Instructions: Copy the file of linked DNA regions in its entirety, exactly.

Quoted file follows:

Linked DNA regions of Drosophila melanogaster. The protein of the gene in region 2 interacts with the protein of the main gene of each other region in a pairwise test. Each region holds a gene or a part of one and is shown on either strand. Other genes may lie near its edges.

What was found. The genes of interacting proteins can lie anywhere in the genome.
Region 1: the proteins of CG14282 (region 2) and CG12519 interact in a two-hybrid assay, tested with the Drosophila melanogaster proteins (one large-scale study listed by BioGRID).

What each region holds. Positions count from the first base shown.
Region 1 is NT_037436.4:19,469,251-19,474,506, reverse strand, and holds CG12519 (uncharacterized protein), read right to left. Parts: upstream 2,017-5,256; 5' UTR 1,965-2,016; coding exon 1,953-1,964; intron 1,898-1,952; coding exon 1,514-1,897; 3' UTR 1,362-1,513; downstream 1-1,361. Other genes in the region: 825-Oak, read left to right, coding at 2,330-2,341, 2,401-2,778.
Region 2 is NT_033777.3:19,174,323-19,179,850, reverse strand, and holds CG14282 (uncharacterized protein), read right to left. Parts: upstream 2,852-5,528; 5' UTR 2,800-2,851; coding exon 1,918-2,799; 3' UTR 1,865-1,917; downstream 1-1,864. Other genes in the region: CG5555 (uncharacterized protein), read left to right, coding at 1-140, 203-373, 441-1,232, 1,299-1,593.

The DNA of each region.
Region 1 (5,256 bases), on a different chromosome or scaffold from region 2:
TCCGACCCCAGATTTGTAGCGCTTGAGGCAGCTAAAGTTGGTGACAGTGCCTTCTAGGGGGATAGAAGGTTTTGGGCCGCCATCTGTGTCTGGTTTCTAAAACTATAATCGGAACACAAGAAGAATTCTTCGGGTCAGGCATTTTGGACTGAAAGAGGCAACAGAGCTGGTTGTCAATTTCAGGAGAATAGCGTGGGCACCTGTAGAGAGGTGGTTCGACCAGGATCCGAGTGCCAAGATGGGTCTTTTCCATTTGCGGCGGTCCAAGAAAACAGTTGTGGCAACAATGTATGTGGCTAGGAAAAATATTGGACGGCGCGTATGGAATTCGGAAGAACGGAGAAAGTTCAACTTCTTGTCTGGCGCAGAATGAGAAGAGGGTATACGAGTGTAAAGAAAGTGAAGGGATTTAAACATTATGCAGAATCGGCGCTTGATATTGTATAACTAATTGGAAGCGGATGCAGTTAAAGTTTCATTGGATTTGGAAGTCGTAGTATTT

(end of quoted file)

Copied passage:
Linked DNA regions of Drosophila melanogaster. The protein of the gene in region 2 interacts with the protein of the main gene of each other region in a pairwise test. Each region holds a gene or a part of one and is shown on either strand. Other genes may lie near its edges.

What was found. The genes of interacting proteins can lie anywhere in the genome.
Region 1: the proteins of CG14282 (region 2) and CG12519 interact in a two-hybrid assay, tested with the Drosophila melanogaster proteins (one large-scale study listed by BioGRID).

What each region holds. Positions count from the first base shown.
Region 1 is NT_037436.4:19,469,251-19,474,506, reverse strand, and holds CG12519 (uncharacterized protein), read right to left. Parts: upstream 2,017-5,256; 5' UTR 1,965-2,016; coding exon 1,953-1,964; intron 1,898-1,952; coding exon 1,514-1,897; 3' UTR 1,362-1,513; downstream 1-1,361. Other genes in the region: 825-Oak, read left to right, coding at 2,330-2,341, 2,401-2,778.
Region 2 is NT_033777.3:19,174,323-19,179,850, reverse strand, and holds CG14282 (uncharacterized protein), read right to left. Parts: upstream 2,852-5,528; 5' UTR 2,800-2,851; coding exon 1,918-2,799; 3' UTR 1,865-1,917; downstream 1-1,864. Other genes in the region: CG5555 (uncharacterized protein), read left to right, coding at 1-140, 203-373, 441-1,232, 1,299-1,593.

The DNA of each region.
Region 1 (5,256 bases), on a different chromosome or scaffold from region 2:
TCCGACCCCAGATTTGTAGCGCTTGAGGCAGCTAAAGTTGGTGACAGTGCCTTCTAGGGGGATAGAAGGTTTTGGGCCGCCATCTGTGTCTGGTTTCTAAAACTATAATCGGAACACAAGAAGAATTCTTCGGGTCAGGCATTTTGGACTGAAAGAGGCAACAGAGCTGGTTGTCAATTTCAGGAGAATAGCGTGGGCACCTGTAGAGAGGTGGTTCGACCAGGATCCGAGTGCCAAGATGGGTCTTTTCCATTTGCGGCGGTCCAAGAAAACAGTTGTGGCAACAATGTATGTGGCTAGGAAAAATATTGGACGGCGCGTATGGAATTCGGAAGAACGGAGAAAGTTCAACTTCTTGTCTGGCGCAGAATGAGAAGAGGGTATACGAGTGTAAAGAAAGTGAAGGGATTTAAACATTATGCAGAATCGGCGCTTGATATTGTATAACTAATTGGAAGCGGATGCAGTTAAAGTTTCATTGGATTTGGAAGTCGTAGTATTT